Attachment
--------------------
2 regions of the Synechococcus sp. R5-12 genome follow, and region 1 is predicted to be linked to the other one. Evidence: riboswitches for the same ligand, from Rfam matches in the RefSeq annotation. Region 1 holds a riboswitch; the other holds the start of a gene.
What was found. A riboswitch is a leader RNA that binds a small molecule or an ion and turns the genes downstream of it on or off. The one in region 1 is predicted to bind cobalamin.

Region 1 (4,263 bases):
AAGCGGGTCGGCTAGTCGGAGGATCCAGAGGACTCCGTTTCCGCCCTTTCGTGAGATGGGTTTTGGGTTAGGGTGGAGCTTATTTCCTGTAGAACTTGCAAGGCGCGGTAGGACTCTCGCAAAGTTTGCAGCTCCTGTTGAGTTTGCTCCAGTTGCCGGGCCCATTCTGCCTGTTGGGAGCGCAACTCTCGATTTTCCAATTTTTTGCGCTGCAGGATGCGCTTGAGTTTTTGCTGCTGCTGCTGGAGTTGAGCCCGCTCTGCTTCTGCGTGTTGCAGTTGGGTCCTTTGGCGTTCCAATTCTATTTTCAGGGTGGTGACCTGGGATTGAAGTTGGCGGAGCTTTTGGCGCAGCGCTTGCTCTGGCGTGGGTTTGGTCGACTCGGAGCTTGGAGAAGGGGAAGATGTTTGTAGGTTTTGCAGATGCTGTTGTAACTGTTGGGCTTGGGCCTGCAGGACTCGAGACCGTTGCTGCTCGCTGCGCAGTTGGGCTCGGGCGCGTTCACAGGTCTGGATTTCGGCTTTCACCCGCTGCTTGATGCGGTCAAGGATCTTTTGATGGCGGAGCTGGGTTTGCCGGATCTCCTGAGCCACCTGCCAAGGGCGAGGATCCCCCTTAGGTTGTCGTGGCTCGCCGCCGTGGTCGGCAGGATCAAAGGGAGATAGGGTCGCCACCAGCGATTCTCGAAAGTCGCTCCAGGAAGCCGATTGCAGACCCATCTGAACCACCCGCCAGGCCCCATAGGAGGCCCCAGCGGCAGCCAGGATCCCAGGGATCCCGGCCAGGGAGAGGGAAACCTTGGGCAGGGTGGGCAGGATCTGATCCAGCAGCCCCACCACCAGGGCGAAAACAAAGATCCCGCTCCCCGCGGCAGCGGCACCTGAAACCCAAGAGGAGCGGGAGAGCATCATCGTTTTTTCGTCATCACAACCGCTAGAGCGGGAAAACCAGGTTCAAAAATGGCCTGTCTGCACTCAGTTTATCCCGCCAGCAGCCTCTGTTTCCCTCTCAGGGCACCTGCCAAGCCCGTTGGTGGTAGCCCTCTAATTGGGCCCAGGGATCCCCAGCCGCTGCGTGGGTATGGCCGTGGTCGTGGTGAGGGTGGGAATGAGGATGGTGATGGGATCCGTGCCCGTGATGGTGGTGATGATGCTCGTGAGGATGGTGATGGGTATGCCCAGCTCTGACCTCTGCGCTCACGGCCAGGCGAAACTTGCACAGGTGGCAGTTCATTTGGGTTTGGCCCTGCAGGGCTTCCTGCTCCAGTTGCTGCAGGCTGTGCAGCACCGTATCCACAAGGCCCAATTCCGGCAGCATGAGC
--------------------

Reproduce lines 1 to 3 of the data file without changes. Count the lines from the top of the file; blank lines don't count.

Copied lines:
2 regions of the Synechococcus sp. R5-12 genome follow, and region 1 is predicted to be linked to the other one. Evidence: riboswitches for the same ligand, from Rfam matches in the RefSeq annotation. Region 1 holds a riboswitch; the other holds the start of a gene.
What was found. A riboswitch is a leader RNA that binds a small molecule or an ion and turns the genes downstream of it on or off. The one in region 1 is predicted to bind cobalamin.

Region 1 (4,263 bases):